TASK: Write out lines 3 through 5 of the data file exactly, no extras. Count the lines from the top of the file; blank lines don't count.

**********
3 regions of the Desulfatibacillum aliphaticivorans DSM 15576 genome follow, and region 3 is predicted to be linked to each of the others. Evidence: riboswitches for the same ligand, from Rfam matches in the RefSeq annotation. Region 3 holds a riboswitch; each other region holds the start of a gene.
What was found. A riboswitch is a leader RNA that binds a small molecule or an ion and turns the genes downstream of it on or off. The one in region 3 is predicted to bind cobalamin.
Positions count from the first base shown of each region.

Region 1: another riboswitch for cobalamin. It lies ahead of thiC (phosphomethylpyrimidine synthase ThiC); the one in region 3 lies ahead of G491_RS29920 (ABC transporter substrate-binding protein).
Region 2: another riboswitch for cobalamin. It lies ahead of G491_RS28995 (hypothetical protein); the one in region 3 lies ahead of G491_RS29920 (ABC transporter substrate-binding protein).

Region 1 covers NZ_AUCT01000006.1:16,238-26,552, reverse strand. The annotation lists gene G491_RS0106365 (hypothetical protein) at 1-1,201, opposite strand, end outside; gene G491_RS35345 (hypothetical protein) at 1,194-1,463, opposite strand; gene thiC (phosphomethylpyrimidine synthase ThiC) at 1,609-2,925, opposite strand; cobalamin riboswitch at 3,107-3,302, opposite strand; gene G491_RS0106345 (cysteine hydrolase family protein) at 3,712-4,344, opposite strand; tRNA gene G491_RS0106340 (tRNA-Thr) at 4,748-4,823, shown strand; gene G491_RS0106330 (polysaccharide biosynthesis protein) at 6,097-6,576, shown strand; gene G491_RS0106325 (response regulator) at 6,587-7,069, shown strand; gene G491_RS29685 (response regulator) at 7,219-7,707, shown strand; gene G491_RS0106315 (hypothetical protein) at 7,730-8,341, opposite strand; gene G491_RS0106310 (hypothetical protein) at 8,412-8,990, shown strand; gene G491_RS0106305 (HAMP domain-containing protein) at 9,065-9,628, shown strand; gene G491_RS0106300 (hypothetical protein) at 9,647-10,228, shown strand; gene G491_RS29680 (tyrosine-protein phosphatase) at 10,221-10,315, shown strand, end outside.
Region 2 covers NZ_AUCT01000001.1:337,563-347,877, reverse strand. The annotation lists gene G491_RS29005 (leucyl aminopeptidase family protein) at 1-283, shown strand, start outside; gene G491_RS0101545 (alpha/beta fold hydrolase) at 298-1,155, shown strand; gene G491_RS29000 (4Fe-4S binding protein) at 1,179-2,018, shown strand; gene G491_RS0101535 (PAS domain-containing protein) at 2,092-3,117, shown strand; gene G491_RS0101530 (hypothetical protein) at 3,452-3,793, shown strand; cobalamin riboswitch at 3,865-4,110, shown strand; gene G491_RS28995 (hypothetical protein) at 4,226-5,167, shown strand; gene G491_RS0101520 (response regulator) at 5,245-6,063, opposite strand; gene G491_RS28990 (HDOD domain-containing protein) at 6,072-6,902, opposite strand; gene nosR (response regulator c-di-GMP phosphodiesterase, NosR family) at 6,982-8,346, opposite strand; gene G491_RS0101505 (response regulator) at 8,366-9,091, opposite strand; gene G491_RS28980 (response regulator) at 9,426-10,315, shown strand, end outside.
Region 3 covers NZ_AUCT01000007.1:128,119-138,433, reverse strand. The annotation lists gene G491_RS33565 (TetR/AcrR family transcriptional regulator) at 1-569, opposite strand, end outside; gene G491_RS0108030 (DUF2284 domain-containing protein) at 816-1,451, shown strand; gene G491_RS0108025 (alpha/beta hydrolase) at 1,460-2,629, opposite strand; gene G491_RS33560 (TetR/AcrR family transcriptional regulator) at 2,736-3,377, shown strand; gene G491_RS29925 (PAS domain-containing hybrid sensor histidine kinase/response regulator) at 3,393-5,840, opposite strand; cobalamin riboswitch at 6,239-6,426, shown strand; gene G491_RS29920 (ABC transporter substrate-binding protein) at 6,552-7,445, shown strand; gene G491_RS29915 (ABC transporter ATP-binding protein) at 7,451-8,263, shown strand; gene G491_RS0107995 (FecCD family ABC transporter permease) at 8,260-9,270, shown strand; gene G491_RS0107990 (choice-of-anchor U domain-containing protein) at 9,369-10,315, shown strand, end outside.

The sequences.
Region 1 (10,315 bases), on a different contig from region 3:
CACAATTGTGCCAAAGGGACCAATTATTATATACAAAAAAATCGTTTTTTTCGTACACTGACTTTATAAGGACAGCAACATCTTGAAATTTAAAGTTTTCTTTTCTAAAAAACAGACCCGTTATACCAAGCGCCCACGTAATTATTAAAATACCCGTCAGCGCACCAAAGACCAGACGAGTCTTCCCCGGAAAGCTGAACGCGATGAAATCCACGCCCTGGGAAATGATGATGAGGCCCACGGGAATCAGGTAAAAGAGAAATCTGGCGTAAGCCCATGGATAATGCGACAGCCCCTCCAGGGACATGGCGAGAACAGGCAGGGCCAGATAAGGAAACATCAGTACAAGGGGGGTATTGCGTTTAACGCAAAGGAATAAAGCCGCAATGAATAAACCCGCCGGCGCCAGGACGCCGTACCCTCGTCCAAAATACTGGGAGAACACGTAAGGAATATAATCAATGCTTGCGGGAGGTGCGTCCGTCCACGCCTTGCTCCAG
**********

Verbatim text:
Positions count from the first base shown of each region.

Region 1: another riboswitch for cobalamin. It lies ahead of thiC (phosphomethylpyrimidine synthase ThiC); the one in region 3 lies ahead of G491_RS29920 (ABC transporter substrate-binding protein).
Region 2: another riboswitch for cobalamin. It lies ahead of G491_RS28995 (hypothetical protein); the one in region 3 lies ahead of G491_RS29920 (ABC transporter substrate-binding protein).